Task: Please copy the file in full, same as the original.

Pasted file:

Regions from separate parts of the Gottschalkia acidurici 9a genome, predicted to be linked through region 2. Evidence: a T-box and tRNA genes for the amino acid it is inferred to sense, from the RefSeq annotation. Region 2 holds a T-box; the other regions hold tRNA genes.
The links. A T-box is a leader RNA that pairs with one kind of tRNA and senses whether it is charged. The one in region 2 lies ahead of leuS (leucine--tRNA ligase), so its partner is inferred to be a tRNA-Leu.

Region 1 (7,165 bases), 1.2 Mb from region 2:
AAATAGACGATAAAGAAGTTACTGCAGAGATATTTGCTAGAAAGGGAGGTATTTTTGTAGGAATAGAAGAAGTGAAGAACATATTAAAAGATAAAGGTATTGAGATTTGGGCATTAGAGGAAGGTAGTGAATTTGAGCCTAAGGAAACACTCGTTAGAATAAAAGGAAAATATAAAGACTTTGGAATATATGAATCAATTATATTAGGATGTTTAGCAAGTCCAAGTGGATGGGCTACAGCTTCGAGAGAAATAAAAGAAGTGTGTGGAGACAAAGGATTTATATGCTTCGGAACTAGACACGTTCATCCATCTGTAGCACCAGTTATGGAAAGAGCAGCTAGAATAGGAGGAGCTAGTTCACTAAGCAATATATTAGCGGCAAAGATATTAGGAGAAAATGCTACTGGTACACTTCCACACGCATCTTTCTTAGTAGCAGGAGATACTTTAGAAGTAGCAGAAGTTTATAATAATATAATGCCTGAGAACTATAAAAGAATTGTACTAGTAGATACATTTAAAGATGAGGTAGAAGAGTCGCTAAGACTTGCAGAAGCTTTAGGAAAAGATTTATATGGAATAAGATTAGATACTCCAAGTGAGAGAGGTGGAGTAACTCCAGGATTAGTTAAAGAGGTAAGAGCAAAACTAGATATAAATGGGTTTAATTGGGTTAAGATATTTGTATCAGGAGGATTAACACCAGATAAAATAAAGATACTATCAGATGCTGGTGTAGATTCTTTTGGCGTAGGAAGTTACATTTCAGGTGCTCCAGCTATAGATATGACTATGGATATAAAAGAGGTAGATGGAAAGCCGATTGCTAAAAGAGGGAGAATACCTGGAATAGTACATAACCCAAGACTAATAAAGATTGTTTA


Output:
Regions from separate parts of the Gottschalkia acidurici 9a genome, predicted to be linked through region 2. Evidence: a T-box and tRNA genes for the amino acid it is inferred to sense, from the RefSeq annotation. Region 2 holds a T-box; the other regions hold tRNA genes.
The links. A T-box is a leader RNA that pairs with one kind of tRNA and senses whether it is charged. The one in region 2 lies ahead of leuS (leucine--tRNA ligase), so its partner is inferred to be a tRNA-Leu.

Region 1 (7,165 bases), 1.2 Mb from region 2:
AAATAGACGATAAAGAAGTTACTGCAGAGATATTTGCTAGAAAGGGAGGTATTTTTGTAGGAATAGAAGAAGTGAAGAACATATTAAAAGATAAAGGTATTGAGATTTGGGCATTAGAGGAAGGTAGTGAATTTGAGCCTAAGGAAACACTCGTTAGAATAAAAGGAAAATATAAAGACTTTGGAATATATGAATCAATTATATTAGGATGTTTAGCAAGTCCAAGTGGATGGGCTACAGCTTCGAGAGAAATAAAAGAAGTGTGTGGAGACAAAGGATTTATATGCTTCGGAACTAGACACGTTCATCCATCTGTAGCACCAGTTATGGAAAGAGCAGCTAGAATAGGAGGAGCTAGTTCACTAAGCAATATATTAGCGGCAAAGATATTAGGAGAAAATGCTACTGGTACACTTCCACACGCATCTTTCTTAGTAGCAGGAGATACTTTAGAAGTAGCAGAAGTTTATAATAATATAATGCCTGAGAACTATAAAAGAATTGTACTAGTAGATACATTTAAAGATGAGGTAGAAGAGTCGCTAAGACTTGCAGAAGCTTTAGGAAAAGATTTATATGGAATAAGATTAGATACTCCAAGTGAGAGAGGTGGAGTAACTCCAGGATTAGTTAAAGAGGTAAGAGCAAAACTAGATATAAATGGGTTTAATTGGGTTAAGATATTTGTATCAGGAGGATTAACACCAGATAAAATAAAGATACTATCAGATGCTGGTGTAGATTCTTTTGGCGTAGGAAGTTACATTTCAGGTGCTCCAGCTATAGATATGACTATGGATATAAAAGAGGTAGATGGAAAGCCGATTGCTAAAAGAGGGAGAATACCTGGAATAGTACATAACCCAAGACTAATAAAGATTGTTTA